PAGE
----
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On a Saturday afternoon in December, I was working on a puzzle with one of my sons. Every so often, he would get up, walk to the kitchen, open the cabinet and come back with a handful of pretzels. Upon returning, it would take him a few minutes to remember which section he was working on and which type of piece he was hunting for. Eventually, I poured some snacks into a bowl and brought them over.
That puzzle got me thinking about attention and its effect on productivity. We can likely all agree that work happens better and more efficiently when our focus is concentrated on one task and isn’t hampered by distractions. Intuitively, that makes sense, but in today’s increasingly digital world, most of us tend to work like my hungry son — letting our minds wander whenever we’re “hungry,” and not realizing the cognitive cost of task switching. What we need in response is a kind of life hack.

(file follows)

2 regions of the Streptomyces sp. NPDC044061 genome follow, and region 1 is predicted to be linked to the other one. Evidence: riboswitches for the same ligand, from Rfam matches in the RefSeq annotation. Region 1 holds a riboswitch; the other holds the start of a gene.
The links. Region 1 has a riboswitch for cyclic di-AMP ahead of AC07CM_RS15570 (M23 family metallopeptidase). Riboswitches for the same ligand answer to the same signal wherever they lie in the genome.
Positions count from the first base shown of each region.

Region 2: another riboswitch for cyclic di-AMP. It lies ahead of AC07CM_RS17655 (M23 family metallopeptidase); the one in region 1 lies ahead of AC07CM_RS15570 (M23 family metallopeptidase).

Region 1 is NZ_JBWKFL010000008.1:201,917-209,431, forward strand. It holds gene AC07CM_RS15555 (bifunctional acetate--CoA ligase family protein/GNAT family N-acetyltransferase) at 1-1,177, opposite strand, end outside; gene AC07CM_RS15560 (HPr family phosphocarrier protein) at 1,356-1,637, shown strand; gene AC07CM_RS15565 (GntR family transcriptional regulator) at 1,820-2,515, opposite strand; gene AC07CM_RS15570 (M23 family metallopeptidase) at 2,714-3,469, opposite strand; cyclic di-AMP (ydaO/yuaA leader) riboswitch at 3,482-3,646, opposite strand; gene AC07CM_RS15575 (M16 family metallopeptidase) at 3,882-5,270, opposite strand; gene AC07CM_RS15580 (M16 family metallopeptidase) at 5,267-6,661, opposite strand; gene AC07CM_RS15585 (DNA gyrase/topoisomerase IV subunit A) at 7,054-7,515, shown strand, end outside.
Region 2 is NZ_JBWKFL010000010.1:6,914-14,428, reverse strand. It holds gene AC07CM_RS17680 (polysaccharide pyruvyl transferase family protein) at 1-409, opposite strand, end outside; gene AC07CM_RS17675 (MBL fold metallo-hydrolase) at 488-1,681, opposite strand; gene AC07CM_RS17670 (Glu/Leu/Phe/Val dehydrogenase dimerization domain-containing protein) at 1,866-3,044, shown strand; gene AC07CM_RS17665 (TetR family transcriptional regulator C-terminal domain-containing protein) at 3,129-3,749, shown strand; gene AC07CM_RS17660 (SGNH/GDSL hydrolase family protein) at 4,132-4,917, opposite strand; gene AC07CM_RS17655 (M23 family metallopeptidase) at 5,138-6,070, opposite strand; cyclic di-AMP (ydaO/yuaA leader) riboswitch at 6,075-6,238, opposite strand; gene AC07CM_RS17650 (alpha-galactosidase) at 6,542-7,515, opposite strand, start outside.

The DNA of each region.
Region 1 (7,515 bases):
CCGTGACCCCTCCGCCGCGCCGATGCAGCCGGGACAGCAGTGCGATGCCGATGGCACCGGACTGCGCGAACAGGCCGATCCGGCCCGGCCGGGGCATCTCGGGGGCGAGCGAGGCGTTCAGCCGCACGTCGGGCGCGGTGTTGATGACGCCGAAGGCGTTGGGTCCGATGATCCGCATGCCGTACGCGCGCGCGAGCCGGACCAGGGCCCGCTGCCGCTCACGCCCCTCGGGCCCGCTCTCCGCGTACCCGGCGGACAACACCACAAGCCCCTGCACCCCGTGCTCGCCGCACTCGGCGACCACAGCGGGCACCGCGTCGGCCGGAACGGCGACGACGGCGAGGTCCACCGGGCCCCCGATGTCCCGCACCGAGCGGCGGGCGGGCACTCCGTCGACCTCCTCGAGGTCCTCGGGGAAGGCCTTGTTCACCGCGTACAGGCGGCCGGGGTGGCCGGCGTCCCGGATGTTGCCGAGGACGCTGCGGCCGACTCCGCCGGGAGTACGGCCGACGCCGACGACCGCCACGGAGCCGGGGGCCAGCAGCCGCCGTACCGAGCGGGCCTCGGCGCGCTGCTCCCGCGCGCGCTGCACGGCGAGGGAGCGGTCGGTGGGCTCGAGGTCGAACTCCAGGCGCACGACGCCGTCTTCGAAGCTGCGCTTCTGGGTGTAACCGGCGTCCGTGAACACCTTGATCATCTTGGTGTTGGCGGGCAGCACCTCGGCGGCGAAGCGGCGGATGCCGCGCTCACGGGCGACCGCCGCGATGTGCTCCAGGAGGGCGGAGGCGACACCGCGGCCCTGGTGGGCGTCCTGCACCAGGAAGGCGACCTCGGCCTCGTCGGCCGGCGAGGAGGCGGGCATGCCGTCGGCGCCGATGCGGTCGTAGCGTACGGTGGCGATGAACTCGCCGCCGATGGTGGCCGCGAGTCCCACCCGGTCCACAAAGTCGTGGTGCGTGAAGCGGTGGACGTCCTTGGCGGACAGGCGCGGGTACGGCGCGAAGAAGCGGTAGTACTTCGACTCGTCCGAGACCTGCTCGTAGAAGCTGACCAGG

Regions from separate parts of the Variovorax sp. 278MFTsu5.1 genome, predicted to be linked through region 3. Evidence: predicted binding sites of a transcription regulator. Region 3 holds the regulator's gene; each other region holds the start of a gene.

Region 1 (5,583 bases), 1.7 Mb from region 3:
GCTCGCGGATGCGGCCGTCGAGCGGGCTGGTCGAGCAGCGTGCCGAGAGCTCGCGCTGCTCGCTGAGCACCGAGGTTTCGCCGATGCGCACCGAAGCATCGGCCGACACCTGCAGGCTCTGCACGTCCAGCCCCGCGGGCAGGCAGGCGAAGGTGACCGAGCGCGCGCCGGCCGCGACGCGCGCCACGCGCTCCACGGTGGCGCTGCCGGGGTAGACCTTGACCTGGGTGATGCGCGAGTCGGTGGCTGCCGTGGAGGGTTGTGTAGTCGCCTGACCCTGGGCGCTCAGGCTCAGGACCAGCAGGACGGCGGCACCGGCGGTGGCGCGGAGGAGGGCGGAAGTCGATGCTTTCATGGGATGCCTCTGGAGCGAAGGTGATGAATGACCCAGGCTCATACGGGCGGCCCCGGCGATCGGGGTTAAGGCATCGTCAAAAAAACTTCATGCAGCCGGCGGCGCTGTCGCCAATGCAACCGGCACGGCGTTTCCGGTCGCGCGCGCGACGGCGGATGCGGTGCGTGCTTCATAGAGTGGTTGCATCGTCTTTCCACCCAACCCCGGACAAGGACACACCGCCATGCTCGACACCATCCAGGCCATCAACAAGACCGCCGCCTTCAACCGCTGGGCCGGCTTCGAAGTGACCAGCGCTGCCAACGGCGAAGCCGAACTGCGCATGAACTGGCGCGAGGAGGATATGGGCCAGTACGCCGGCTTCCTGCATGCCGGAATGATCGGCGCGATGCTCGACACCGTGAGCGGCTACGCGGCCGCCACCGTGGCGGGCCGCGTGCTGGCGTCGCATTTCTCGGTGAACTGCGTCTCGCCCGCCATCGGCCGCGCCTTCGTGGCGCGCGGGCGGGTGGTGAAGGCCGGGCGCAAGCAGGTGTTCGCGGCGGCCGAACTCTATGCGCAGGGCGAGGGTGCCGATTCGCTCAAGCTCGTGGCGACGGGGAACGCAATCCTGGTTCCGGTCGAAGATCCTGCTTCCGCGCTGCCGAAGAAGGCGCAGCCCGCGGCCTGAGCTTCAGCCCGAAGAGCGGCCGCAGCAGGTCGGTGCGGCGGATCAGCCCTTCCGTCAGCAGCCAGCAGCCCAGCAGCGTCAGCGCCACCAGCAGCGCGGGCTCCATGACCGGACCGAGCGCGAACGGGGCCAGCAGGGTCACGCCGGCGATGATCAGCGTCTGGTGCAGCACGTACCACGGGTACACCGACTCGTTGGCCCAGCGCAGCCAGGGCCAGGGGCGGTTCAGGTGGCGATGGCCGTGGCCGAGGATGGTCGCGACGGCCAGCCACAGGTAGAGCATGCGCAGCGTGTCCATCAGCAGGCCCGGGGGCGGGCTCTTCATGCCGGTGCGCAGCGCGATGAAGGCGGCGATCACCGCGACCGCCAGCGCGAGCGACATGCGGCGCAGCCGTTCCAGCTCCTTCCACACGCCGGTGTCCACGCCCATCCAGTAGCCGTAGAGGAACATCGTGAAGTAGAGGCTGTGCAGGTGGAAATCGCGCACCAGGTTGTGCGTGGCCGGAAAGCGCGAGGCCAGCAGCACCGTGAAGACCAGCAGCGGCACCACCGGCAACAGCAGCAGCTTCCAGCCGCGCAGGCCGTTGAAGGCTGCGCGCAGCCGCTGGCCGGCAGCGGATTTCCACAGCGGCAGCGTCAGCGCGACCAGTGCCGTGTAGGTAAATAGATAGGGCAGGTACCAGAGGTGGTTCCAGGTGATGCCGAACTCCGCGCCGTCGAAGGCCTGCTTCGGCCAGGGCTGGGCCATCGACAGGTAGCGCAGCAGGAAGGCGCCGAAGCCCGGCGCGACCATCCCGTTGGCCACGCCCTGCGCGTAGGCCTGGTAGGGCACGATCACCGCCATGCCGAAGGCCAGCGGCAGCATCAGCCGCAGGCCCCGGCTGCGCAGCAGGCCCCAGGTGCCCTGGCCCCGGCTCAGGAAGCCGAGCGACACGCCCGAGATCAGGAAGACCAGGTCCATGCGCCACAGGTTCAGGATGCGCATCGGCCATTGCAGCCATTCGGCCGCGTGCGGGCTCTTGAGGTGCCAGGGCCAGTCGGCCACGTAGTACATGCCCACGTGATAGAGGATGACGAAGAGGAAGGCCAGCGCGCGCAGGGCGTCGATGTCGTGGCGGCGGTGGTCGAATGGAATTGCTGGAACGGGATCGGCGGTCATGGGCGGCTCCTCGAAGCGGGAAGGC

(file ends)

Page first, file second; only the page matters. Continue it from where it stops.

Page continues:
As CEO of Jotform, I’m no stranger to the incessant buzz of notifications (whether emails, social media platform messages or other prompts), and I have learned that it requires more than a New Year’s resolution to quiet them: it takes a concerted effort, and only truly works when done in conjunction with my team members. Happily, that process has produced strategies that I’m convinced can help others, but it’s worthwhile, first, to take a closer look at what we lose every time we change what we’re doing.
Related: 6 Common Reasons You Can’t Get Anything Done at Work — And How to Change That
The costs of task-switching